Inclusive design – what is it, and why is it important?
The destination office is about creating a space where people want to be. To do so, it must embrace people’s individuality. As people prefer different ways to work and collaborate, creating the optimal workspace means keeping this in mind.
But it’s not just about how we all like to work. The way we look, think, move, learn, and understand things can all influence our daily experiences. Employees, therefore, can be a broad spectrum of individuals needing different things to get the most out of their day.
And with 73% of workers stating they’d consider leaving an employer if they failed to provide a suitable workplace environment, creating a space that can support everyone in your team is a must.
So, what is inclusive design?
The modern office no longer exists to be functional – it needs to add value and offer a rewarding experience. Inclusive design means this experience is for everyone. This requires a variety of spaces and the flexibility to accommodate how things can affect employees’ days.
The hybrid working can offer the flexibility people want, providing comfort and security that can be lacking in the office. But it’s also exposed some challenges people face when working remotely. 85% of women and 70% of men with childcare responsibilities said caregiving made it difficult to attend work from home.
For hybrid working to function at its best, it needs structure, and an outstanding office space for people to come together without disruption. Designing inclusively can help to overcome these challenges and make the workspace an ideal place to be.
- Designing inclusively could widen your workforce. People are motivated to join a workspace when they know it can accommodate everyone – 83% of Gen Zs say a company’s commitment to diversity and inclusion is a priority when choosing an employer.
- This improves employer brand. People value being valued – two-thirds stated that a workplace focused on their health and wellbeing would make them more likely to accept a new job or keep the job they have.
- An inclusive workspace can also improve efficiency. When designed to suit people’s needs, employees are free to dedicate themselves to their work. Employees who are satisfied in their workspaces report being 16% more productive.
- Diverse spaces bring innovation and success. A study found that companies with more diverse management teams have a 19% higher innovation revenue.
- Making the office more accessible helps to tackle discrimination. Creating a space that welcomes and celebrates everybody helps overcome the barriers many still face today.
Clearly, inclusive design is worthwhile. But how is it done in practice? Although this is a multifaceted topic, we’ve highlighted some ways the workspace can support different needs.
Neurodiversity and mental wellbeing
15-20% of the world’s population exhibit some form of neurodivergence, meaning a large chunk of employees may struggle with the hustle and bustle of the workplace.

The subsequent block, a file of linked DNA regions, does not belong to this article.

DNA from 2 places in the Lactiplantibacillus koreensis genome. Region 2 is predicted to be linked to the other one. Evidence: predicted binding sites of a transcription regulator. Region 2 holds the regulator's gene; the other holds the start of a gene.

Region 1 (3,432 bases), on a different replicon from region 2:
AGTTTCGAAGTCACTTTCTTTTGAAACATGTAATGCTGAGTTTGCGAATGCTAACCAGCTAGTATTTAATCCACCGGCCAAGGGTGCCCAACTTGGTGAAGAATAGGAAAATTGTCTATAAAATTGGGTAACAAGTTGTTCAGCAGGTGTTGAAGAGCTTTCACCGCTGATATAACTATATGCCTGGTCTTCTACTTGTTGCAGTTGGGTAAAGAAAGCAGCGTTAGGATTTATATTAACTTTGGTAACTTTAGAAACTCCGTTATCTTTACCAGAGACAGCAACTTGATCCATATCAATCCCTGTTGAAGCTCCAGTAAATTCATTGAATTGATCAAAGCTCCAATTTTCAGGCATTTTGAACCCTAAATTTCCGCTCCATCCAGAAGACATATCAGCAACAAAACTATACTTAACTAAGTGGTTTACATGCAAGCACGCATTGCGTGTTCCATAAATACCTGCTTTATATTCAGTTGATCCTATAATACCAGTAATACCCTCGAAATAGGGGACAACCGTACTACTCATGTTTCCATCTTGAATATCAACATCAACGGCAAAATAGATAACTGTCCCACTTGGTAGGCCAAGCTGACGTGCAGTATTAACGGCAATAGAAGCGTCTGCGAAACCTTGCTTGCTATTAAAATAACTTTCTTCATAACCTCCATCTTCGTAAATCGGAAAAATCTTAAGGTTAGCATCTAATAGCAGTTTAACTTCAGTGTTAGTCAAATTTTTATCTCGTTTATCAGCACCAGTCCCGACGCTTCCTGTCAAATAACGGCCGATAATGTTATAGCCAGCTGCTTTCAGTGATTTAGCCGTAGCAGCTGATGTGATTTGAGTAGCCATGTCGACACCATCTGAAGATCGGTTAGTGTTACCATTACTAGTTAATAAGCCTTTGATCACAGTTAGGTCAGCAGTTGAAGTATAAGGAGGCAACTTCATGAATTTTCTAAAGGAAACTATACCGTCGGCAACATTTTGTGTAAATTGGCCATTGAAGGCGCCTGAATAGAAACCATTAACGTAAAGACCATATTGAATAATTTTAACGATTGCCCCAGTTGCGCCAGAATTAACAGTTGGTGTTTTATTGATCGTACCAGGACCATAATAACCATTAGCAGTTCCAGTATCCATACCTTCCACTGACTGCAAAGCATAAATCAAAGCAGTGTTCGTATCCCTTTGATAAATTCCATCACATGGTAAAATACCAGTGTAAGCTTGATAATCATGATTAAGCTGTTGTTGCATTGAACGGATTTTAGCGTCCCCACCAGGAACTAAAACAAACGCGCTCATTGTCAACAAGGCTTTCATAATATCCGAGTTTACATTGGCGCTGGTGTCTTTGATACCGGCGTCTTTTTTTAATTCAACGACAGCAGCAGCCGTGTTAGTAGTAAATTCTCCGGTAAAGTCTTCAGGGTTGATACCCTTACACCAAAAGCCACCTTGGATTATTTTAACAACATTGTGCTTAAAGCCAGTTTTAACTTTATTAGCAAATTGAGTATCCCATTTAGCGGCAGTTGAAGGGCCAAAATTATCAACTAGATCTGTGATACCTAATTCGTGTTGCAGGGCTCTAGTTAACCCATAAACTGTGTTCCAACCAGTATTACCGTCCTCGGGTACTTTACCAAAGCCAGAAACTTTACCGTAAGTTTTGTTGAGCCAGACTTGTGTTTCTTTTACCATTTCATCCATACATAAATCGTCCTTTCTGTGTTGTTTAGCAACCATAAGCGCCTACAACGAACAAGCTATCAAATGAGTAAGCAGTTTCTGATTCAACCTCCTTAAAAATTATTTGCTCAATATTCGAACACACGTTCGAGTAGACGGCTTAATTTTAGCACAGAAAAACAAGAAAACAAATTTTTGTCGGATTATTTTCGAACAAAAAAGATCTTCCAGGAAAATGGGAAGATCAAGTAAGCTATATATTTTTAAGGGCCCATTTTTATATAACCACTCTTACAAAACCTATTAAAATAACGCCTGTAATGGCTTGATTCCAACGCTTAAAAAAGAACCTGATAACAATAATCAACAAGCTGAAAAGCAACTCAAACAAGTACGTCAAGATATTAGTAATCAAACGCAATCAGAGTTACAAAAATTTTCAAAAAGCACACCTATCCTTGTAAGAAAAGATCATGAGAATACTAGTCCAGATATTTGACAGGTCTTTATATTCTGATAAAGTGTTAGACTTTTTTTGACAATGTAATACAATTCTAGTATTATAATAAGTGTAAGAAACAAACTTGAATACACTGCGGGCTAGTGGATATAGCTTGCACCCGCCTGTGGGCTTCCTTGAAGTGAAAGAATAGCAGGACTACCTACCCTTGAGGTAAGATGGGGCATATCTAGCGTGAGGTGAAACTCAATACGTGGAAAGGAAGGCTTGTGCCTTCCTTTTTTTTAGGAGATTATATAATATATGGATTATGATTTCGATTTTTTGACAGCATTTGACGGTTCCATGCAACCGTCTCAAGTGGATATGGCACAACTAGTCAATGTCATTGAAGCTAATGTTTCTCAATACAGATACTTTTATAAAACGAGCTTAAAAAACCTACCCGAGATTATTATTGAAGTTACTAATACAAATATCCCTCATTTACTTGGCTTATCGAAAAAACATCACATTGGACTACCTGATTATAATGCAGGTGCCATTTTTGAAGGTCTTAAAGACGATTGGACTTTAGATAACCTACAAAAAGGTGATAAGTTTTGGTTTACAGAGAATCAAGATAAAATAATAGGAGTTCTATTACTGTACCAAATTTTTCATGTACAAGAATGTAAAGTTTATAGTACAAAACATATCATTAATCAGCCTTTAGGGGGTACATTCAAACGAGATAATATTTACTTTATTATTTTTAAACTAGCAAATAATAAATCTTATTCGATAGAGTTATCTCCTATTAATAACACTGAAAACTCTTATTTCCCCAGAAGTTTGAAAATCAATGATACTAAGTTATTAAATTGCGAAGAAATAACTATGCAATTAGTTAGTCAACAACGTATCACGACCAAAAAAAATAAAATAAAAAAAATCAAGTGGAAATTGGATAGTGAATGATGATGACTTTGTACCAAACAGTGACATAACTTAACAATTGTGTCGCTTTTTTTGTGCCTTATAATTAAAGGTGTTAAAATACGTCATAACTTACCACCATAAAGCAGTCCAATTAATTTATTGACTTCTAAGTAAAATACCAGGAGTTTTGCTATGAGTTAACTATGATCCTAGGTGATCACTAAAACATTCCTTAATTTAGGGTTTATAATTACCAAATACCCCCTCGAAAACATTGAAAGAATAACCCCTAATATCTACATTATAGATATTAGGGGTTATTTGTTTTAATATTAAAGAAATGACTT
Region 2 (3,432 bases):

Incorporating spaces such as phone booths and quiet zones for solitary and silent work provides for those who may find it difficult to focus, while relaxation rooms can help people destress away from the noise.
Our Bratislava office has phone booths, focus rooms, a relaxation room and even a nap room.
Physical accessibility to every part of the building is essential, needing necessities such as ramps and lifts. Furniture is also a big part of accessibility. Incorporating adjustable and ergonomic seats, desks, and monitors means those who do require these features can be just as comfortable as everyone else in the office.
Forest has motion sensors that make it easy for people with disabilities to enter the building and individual rooms. There are also no stairs around the building. Varso Place works externally and internally to create a wholly accessible space, winning the Accessibility Leader Award in 2021.
Everyone has families or people to care for, and the workplace shouldn’t make this more difficult. 72% of mothers are in the workforce, and 89% of fathers work full time. Creating private, quiet spaces gives new parents the room to breastfeed in a busy office environment. And flexible office hours can help those with school commitments, doctor’s appointments, and other necessities for their children.
Our Bratislava office has a children’s playroom. This gives parents a fun space to spend time with their children within the office, without posing a distraction to the rest of those in the office.
The workspace must be welcoming to all sexualities and gender identities. A simple feature such as gender-neutral bathrooms is a big step to creating an environment that aligns with employees’ gender identities. It also goes a long way to showing them they are valued.
A workspace for everyone
These are just a few examples, most of which are extensions of what already exists in most offices. But to truly tackle division and create an inclusive environment, you must truly understand the individual needs of your own employees. This is likely to change all the time.
With considered office design, you can ensure no one’s left behind. Create a thriving, inclusive workspace community that allows your innovation, positive brand persona, and connection to the company to grow.
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